¶ 91. ABKA vigorously objected to the DNR’s insistence that the condominium conversion required a new permit, inasmuch as nothing was changing at the marina besides its ownership. The parties negotiated the following compromise: ABKA would accede to the DNR’s demand that it apply for a new permit under Wis. Stat. § 30.12 (the condominium association would later join as co-applicant); ABKA’s objection to the DNR’s jurisdiction to require a new permit was expressly preserved and would be an issue before the ALJ; ABKA was authorized to immediately begin selling 292 condominium units; 125 slips would be held back from sale and maintained as seasonal rentals pending the outcome of the permit proceeding, and if the ALJ required a greater number of set-asides for seasonal rental, ABKA would if necessary buy back the required number of condominium units.

¶ 92. At the time of the hearing, 185 condominium units at Abbey Harbor had been sold. The permit issued by the ALJ and affirmed by the circuit court authorized only 120 condominium units, and required ABKA to set aside 287 slips for seasonal rental, for terms not exceeding five years, for a “reasonable fee.” The permit also imposed a requirement that the availability of rental slips be advertised “in the local newspaper of greatest circulation at least twice each spring,” and that ABKA maintain a waiting list, and make that waiting list available for inspection by the DNR.

¶ 93. The threshold jurisdictional issue here is significant. Rather than deal with it directly, the majority manipulates it in order to facilitate the majority’s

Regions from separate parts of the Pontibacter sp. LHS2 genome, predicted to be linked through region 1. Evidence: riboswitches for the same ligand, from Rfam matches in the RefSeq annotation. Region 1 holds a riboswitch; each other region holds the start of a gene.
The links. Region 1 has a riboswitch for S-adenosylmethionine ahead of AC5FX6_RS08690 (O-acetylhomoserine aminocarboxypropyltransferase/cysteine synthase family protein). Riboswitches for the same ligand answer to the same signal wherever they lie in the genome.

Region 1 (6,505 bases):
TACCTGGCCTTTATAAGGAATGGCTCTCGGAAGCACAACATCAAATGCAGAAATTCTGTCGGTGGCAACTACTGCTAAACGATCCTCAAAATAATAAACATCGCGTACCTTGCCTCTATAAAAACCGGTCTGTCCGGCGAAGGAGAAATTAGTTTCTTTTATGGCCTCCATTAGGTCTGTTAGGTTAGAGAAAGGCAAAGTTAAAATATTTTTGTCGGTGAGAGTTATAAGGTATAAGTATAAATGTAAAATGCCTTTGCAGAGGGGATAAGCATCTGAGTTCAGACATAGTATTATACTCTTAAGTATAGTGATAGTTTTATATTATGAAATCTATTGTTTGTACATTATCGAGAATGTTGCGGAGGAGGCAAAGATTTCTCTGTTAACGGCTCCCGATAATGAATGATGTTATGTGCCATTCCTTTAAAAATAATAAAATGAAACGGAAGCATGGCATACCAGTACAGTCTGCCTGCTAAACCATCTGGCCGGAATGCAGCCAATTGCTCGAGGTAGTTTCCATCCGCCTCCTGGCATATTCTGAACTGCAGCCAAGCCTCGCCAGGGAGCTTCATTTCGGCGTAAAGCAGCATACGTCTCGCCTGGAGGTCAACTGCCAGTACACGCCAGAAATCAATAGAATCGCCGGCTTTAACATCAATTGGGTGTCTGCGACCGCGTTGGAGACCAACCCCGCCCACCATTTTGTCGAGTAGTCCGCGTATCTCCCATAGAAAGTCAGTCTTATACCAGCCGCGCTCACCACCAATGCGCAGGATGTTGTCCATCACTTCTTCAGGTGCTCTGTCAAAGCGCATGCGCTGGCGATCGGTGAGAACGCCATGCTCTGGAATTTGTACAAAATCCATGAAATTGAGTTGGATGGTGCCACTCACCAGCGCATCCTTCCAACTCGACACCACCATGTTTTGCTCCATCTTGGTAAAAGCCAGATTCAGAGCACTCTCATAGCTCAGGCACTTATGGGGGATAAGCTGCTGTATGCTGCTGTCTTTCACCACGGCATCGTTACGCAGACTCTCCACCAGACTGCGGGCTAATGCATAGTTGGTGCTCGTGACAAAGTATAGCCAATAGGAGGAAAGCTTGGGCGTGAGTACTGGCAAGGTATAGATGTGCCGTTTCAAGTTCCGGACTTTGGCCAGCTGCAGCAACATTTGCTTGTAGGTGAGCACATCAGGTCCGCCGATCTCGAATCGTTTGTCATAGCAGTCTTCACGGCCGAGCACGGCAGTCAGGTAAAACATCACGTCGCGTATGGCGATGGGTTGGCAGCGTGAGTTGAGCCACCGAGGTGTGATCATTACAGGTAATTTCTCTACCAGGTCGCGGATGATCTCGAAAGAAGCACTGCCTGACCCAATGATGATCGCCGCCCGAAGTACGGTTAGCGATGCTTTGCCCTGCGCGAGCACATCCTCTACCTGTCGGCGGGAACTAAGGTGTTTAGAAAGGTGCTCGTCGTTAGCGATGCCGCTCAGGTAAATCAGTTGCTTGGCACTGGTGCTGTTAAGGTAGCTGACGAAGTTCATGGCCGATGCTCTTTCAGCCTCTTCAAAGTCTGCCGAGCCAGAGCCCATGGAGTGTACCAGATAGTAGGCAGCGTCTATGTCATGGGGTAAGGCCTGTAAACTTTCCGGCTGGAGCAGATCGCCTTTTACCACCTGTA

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preferred resolution, and then has the audacity to suggest that this dissent “misunderstands the jurisdictional question.” Majority op. at ¶ 24 n. 5.

¶ 94. I am compelled, therefore, to quote from this court’s order
accepting review insofar as it states the jurisdictional issue: “Has the legislature given the DNR authority in Wis. Stat. § 30.12 to require the owner of a permitted marina to apply for a new permit solely because of a change in the form of ownership of the property to condominium?” The majority has contorted this very specific jurisdictional question into a roving inquiry into whether there is generic DNR “jurisdiction to regulate” or “authority to regulate under the public trust doctrine” in order to give both the DNR and the majority some vaguely plausible jurisdictional cover. Majority op. at ¶¶ 12, 15.

¶ 95. No matter how it maneuvers, however, the majority cannot escape the obvious: if there is no statutory permit requirement for a marina condominium conversion that involves no new placement of structures or deposits in public trust waters, then the entire administrative proceeding below was without jurisdiction, superfluous, and void.